Let's be fair to the Board. The Report points out that a group of offenders have sentences so short that the Board never sees them before they jam out. In 2002-03, 183 inmates jammed out before they were seen by the Board. Subtracting that group of short-timers would reduce the 3120 WRONG decisions to the point where the numbers of RIGHT to WRONG decisions gives the Board a little less than a 40% ratio. Assuming that short-timers would never be paroled could reduce the annual savings by $3.5 million per year to $11.5 million. Diverting all short-timers into Community Corrections might create a savings which would help Community Corrections pay for itself. However, since that group is not broken out into how many reoffended and how many did not, we have no way of knowing whether the Board's inability to make a decision for them has any effect on the recidivism percentage. I suspect with the Report's criticism of the Board's record-keeping that the Board has no idea either.

Learning To Make Better Decisions

The Board's poor record-keeping prevents it from meeting its statutory duties. Under Neb.Rev.Stat. 83-192(2)(d), the Board is charged with doing research to improve the parole decision-making process. The Board's required risk-assessment is outdated and essentially useless, according to staff. Had the Board's records been computerized it would be a simple matter to do a factor analysis to determine what circumstances were most significant for predicting recidivism or the lack of it. That is the kind of research the Board is supposed to be doing but is not. The Board seems poorly qualified to accomplish that goal.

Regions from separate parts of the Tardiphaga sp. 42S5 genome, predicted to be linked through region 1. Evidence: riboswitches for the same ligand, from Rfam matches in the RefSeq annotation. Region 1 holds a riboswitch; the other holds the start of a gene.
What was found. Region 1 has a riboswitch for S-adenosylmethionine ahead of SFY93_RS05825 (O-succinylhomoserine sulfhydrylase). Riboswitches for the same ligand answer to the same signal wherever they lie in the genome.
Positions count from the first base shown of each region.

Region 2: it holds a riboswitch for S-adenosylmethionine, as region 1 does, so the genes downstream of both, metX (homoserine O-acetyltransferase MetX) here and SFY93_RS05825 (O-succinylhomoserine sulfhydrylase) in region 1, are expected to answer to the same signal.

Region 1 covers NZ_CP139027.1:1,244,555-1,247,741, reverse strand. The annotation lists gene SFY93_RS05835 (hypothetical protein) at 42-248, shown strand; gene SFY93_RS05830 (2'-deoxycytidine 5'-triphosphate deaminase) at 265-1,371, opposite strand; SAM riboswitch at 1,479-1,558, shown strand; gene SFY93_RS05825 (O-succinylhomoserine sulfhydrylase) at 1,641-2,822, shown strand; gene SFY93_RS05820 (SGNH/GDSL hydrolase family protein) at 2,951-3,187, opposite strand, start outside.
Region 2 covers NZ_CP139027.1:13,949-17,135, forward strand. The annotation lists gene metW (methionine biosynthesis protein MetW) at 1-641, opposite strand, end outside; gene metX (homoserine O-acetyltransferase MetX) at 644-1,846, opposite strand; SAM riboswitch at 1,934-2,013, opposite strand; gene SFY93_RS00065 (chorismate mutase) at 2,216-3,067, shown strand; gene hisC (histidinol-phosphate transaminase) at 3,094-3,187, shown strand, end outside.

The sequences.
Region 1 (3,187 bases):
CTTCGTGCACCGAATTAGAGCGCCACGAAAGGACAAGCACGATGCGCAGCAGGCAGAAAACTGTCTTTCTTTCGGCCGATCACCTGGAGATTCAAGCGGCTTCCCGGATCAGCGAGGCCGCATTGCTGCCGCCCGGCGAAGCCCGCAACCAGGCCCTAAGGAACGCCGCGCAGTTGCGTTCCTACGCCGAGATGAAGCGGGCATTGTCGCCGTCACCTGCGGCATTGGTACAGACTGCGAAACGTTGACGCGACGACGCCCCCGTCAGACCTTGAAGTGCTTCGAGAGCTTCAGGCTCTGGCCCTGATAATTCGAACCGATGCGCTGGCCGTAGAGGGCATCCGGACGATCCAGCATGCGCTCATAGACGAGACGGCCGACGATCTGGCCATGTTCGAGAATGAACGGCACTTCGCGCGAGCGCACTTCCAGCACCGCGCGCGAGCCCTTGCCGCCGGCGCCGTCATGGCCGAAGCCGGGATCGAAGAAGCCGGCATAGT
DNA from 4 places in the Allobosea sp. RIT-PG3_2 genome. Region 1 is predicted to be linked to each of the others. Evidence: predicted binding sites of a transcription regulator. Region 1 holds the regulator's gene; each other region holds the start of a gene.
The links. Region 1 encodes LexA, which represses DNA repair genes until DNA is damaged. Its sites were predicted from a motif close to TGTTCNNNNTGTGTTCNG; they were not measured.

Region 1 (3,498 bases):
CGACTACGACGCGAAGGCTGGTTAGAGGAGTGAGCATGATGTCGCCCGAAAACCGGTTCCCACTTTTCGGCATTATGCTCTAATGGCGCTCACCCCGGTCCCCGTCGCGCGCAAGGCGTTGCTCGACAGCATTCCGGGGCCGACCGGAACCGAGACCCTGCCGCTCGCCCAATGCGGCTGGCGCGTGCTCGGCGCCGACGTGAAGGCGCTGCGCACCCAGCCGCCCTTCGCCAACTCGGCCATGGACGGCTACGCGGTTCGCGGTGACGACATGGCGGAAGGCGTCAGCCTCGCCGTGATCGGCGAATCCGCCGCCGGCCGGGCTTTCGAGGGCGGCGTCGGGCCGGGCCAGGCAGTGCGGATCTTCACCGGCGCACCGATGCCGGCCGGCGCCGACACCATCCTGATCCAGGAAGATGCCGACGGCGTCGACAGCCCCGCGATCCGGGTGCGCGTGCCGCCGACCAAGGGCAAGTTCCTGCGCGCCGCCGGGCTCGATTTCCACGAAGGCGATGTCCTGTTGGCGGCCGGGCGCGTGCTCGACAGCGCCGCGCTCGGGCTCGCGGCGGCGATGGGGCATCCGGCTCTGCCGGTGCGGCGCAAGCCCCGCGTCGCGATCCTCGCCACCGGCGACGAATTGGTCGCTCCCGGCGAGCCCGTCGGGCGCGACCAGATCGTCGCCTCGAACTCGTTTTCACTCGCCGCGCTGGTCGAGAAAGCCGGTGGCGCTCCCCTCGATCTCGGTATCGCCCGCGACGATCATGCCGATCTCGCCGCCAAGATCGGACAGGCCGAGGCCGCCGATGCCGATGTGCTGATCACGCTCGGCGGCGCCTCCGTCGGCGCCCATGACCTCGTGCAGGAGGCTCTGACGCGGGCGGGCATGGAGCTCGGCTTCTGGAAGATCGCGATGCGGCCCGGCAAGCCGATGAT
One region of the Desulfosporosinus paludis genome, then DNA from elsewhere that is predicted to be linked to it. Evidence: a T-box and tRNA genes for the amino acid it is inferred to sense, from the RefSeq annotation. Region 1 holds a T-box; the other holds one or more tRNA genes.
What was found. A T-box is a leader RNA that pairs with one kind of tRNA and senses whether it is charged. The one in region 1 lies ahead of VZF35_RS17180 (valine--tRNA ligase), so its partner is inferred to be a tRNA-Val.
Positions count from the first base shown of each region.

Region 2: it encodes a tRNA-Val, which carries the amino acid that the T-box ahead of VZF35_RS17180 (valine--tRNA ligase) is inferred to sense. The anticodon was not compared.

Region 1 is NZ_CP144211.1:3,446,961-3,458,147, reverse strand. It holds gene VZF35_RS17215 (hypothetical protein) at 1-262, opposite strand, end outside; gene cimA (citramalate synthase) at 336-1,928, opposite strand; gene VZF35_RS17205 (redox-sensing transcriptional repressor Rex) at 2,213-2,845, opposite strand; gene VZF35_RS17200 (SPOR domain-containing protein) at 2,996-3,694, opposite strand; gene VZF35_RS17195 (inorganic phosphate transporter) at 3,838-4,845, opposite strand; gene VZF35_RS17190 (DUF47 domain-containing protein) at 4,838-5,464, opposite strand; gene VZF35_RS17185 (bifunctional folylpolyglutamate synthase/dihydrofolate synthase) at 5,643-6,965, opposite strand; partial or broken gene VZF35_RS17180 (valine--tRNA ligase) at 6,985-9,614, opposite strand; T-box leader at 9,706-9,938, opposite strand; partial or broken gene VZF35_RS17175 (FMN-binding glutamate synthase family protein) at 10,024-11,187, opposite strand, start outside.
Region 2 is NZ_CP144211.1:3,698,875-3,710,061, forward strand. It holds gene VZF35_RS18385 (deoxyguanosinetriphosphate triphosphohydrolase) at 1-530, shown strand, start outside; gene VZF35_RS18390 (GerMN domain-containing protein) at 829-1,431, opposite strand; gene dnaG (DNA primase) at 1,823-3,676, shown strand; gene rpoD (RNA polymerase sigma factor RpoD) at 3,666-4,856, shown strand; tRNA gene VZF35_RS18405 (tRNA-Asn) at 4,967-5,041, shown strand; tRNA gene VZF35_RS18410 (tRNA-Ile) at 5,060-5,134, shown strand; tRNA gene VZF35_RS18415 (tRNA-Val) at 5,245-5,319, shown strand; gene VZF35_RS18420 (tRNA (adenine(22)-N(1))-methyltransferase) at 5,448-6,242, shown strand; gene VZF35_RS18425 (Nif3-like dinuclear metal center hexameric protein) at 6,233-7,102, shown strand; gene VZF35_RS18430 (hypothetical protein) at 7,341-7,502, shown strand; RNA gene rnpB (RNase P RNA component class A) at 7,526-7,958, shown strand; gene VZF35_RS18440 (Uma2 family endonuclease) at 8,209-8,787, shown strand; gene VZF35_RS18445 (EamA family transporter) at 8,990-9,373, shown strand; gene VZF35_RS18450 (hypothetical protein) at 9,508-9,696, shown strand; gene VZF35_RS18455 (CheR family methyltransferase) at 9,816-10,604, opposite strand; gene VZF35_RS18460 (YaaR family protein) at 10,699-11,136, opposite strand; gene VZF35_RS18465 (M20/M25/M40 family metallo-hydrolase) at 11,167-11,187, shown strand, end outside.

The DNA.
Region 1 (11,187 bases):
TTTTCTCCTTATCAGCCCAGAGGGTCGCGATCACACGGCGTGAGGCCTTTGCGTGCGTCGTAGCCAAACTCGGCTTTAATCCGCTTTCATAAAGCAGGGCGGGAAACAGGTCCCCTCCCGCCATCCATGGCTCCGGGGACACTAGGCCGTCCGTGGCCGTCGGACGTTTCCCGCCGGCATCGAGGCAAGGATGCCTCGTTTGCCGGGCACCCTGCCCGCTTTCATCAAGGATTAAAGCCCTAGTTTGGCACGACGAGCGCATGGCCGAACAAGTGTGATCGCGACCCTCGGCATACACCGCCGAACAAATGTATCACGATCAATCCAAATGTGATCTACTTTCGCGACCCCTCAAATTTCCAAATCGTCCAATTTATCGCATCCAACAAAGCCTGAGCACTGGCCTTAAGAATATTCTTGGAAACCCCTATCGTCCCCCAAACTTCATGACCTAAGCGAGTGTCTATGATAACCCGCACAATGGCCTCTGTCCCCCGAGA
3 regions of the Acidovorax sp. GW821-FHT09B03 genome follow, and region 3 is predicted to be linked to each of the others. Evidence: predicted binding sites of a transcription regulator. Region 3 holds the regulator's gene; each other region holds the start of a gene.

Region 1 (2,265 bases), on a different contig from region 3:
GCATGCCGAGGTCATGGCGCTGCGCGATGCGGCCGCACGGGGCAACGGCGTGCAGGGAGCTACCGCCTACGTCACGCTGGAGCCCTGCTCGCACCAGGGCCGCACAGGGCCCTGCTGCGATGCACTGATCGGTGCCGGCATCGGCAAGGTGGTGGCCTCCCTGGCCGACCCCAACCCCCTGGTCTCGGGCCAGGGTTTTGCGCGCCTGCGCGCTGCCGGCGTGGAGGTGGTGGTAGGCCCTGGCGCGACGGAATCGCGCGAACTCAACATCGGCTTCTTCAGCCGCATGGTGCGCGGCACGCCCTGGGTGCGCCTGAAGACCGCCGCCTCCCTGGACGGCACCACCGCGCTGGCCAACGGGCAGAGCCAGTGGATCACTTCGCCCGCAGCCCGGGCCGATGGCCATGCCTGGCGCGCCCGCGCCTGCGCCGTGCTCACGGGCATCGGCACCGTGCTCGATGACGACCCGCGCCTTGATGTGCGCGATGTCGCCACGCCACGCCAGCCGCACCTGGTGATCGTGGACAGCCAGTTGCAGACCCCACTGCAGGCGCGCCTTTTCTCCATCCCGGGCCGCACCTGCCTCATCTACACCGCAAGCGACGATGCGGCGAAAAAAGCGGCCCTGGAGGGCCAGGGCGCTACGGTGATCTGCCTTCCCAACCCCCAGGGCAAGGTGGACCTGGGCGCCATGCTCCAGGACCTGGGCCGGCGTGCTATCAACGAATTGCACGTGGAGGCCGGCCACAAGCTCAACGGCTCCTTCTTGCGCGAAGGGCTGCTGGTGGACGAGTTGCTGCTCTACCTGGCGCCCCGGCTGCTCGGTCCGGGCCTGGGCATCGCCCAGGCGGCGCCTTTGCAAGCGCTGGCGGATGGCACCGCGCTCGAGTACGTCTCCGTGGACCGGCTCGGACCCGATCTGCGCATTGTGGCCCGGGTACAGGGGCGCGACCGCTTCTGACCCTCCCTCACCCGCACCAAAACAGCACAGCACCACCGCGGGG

Another way for the Board to make better decisions is for the Department of Correctional Services (DCS) to provide more information about individual inmates, like they used to. Staff used to select inmates for positions of trust such as working in the mailroom, processing paperwork orders for the canteen, and delivering newspapers. Now those jobs are done solely by staff who are overwhelmed and can't seem to get those jobs done. There was a time when staff placed all inmates into work detail or work release programs where staff could monitor them. How the inmate responded to that opportunity was reported to the Board and that was used to determine who could or should not be paroled. That doesn't happen much anymore because DCS's classification formula for reaching that "community" status is now based upon the inmate's jam date, instead of their parole eligibility date. By the time most inmates get to "community" status they are close to jamming out anyway. Many choose to stay where they are and jam out rather than risk the meddling of a parole officer. The Report says that in one year 460 inmates jammed out after waiving the parole process. That is one half to one third of all the inmates who aren't being paroled. Thus, forcing DCS to make their "community" status available to inmates based upon their parole eligibility date could provide the Board with better information early enough to parole more inmates. Making Community Corrections a reality could make that happen.